Inua Ellams, Will Abberley
Ian's guests on 'the cabaret of the word' include poet and playwright Inua Ellams, whose latest show 'The Spalding Suite' is inspired by UK basketball sub-culture.
The Verb's 'punctuation czar', Will Abberley is back to shed light on the history of the exclamation mark.
The poet Inua Ellams is taking poetry written between his birth in 1984 and 2002 when he turned eighteen as a starting point for a series of new poems about his own life. Inua reads Jo Shapcott’s ‘Photograph: Sheepshearing’ and takes us into the process of writing his version ‘Photograph: Ram Sacrificing - #After Jo Shapcott’. Inua also talks about his new play ‘The Spalding Suite’ which blends basketball and poetry, and is currently on tour.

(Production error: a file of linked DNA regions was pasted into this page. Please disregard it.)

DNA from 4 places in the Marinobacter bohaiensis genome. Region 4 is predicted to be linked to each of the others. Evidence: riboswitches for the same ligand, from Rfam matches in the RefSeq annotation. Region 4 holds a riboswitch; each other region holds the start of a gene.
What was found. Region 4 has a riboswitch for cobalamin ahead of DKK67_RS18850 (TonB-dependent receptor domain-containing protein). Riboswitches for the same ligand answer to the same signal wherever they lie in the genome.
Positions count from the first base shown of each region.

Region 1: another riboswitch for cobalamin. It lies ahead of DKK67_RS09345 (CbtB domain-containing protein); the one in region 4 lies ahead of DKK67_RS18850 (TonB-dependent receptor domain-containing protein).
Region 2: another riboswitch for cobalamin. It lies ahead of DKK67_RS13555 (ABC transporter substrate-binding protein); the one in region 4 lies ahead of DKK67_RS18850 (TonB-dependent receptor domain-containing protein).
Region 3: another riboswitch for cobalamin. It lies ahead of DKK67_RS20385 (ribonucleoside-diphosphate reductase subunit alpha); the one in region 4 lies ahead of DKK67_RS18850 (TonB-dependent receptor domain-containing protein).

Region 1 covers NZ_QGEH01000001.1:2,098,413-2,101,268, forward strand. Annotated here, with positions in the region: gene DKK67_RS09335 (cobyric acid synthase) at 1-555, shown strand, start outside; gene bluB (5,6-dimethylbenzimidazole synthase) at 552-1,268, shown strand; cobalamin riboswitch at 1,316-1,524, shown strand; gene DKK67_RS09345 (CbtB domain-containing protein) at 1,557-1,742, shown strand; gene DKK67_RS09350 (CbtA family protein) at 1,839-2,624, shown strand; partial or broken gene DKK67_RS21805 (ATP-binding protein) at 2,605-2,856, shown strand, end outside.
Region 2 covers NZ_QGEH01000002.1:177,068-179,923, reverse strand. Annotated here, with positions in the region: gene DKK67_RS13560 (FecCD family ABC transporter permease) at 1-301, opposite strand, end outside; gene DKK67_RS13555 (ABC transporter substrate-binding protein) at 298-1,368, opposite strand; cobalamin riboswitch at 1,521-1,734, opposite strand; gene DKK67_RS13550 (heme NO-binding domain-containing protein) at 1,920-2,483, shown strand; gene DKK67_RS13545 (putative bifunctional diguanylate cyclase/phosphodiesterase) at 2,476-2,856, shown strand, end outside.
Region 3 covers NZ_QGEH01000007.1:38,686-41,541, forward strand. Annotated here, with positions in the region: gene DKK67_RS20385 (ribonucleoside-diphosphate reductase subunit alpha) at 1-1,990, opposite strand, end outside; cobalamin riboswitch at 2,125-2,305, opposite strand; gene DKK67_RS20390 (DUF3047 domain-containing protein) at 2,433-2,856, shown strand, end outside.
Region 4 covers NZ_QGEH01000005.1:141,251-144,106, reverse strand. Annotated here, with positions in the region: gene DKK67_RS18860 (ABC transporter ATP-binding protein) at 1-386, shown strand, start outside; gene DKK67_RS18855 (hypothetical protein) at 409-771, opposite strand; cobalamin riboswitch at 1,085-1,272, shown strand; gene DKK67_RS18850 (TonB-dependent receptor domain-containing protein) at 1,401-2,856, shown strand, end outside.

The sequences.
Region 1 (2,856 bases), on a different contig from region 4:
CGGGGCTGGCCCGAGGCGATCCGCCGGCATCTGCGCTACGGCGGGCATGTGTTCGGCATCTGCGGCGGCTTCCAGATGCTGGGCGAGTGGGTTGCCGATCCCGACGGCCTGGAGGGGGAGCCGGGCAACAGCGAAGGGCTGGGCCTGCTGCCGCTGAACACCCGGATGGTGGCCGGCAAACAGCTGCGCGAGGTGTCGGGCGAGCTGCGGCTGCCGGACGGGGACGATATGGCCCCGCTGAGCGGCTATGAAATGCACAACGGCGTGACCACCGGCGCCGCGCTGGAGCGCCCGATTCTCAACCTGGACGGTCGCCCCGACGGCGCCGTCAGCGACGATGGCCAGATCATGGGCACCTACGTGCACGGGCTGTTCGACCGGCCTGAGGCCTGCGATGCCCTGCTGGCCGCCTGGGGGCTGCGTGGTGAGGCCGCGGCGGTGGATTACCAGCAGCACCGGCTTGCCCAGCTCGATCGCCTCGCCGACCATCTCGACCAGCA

The artist Hannah Rickard’s work examines the connections between sound events and language. Hannah’s work ‘Thunder’ fits an orchestra inside a single thunderclap. It is part of the Hayward Gallery touring exhibition, ‘Listening’, which is currently showing at the Site Gallery in Sheffield
Frank Cottrell Boyce
In the latest in our series on monsters, Frank examines the importance of the colour green, which he believes can be both natural and natural at once. He traces its use in the writing of monsters, and in the history of superheroes. Rory Rooney is the green-skinned hero of his new book for children ‘The Astounding Broccoli Boy’ (Macmillan)
Continuing his exploration of the world of punctuation, Will Abberley is looking at the empire of the exclamation mark, tracing its history from Elizabethan drama where it was interchangeable with the question mark and was known as the ‘admiration’ mark. Will Abberley teaches at the University of Oxford.